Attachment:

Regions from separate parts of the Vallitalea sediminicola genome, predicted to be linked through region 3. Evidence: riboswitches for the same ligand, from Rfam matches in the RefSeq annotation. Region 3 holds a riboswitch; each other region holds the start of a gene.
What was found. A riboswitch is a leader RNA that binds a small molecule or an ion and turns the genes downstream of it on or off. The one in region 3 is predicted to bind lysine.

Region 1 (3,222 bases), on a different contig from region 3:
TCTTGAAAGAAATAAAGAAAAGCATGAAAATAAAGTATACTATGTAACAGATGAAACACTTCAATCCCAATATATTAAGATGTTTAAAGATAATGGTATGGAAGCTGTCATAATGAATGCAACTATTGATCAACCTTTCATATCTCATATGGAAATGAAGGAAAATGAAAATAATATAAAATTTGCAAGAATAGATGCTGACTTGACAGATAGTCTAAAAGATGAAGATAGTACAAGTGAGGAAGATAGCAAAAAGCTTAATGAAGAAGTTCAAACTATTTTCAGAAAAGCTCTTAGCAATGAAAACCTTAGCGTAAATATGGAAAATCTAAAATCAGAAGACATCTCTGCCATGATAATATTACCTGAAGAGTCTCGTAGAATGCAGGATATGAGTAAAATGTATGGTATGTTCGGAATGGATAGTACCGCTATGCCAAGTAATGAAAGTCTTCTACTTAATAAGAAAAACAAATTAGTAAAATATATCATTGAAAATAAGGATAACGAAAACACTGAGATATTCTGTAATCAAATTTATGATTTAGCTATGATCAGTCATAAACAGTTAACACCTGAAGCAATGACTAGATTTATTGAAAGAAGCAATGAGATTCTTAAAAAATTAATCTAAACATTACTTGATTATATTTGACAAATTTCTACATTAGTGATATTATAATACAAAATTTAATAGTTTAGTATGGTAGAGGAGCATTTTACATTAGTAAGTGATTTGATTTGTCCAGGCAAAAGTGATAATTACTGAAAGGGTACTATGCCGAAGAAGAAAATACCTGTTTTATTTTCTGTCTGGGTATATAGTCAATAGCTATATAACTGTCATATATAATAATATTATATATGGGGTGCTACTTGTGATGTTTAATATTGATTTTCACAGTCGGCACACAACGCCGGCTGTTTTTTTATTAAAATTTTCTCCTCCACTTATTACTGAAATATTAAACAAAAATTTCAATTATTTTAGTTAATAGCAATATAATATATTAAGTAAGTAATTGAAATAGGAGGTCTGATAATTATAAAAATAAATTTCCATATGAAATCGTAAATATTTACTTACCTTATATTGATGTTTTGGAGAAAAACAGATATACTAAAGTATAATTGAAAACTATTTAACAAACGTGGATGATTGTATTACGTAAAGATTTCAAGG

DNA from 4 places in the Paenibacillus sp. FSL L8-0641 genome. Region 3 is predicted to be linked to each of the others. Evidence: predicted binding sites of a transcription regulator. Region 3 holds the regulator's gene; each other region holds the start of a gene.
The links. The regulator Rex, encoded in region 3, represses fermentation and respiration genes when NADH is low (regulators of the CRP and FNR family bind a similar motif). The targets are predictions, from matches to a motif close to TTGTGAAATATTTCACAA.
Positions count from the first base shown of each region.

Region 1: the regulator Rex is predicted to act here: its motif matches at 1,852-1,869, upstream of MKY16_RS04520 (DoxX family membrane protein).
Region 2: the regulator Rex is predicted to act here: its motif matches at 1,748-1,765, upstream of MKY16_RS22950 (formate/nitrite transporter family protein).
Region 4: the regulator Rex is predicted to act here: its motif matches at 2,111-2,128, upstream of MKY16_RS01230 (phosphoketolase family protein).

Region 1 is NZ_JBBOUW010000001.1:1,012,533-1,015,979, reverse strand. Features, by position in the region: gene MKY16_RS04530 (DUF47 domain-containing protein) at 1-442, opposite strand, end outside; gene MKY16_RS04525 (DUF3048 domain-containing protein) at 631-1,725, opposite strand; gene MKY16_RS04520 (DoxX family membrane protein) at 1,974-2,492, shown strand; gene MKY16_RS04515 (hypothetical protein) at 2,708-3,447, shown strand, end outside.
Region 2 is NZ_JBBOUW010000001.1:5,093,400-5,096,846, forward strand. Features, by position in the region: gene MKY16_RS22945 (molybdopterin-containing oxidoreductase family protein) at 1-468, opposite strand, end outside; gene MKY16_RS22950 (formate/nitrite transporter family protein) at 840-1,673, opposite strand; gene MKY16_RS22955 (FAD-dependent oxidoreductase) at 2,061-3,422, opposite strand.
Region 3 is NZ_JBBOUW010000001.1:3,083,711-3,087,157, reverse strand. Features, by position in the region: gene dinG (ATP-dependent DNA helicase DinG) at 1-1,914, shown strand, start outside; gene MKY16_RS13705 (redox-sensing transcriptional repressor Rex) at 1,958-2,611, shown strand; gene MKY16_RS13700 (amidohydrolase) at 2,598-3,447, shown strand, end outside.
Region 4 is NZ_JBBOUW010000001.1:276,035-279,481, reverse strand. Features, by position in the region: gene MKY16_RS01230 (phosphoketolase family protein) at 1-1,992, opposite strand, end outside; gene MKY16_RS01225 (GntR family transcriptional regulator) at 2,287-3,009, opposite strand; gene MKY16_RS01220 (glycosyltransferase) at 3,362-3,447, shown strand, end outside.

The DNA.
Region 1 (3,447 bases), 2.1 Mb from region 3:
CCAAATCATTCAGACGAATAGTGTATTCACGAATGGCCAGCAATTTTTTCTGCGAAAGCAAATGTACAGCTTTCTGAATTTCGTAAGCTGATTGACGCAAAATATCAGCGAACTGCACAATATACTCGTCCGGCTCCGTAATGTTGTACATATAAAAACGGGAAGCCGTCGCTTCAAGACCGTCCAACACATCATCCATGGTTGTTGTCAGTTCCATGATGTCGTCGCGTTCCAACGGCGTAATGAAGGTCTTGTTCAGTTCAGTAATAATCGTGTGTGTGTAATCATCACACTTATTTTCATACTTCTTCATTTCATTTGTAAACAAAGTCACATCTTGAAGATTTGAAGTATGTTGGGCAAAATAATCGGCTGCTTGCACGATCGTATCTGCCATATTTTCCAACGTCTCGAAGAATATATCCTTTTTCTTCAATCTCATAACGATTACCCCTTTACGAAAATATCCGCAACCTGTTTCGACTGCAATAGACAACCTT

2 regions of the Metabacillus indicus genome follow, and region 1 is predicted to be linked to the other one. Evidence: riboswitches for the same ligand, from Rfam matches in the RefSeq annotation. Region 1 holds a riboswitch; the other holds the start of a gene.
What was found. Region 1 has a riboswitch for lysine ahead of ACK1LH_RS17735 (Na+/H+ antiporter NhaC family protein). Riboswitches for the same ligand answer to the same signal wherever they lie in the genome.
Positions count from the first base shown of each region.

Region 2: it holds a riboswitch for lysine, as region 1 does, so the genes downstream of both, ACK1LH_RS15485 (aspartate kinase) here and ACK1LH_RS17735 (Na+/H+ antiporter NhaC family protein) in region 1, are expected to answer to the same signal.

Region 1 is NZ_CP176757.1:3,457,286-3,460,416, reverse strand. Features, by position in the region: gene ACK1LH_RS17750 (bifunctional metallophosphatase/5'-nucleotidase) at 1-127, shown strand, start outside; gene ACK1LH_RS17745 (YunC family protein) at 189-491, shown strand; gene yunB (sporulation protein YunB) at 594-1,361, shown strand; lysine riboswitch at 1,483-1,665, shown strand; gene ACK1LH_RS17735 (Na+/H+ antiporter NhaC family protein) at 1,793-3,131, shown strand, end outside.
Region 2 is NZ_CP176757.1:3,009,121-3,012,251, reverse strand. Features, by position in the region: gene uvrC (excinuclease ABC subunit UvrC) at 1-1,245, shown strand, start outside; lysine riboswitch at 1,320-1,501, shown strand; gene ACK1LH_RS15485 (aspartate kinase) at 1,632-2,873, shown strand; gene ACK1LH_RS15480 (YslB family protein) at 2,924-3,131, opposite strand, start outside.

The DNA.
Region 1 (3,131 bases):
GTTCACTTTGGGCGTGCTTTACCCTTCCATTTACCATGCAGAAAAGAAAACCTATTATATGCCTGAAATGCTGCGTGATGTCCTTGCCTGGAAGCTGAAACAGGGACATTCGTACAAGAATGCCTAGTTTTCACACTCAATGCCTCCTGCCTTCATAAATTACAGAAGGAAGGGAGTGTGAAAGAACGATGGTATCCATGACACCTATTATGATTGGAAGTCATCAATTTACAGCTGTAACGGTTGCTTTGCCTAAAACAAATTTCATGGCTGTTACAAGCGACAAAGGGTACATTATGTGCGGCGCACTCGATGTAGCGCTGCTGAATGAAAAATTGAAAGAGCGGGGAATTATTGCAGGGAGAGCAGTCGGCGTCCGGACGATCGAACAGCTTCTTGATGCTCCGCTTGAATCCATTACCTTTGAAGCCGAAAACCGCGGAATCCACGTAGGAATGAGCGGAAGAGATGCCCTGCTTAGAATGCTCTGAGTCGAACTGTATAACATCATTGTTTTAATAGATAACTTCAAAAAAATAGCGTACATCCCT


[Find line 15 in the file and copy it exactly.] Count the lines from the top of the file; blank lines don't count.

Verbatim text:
The DNA.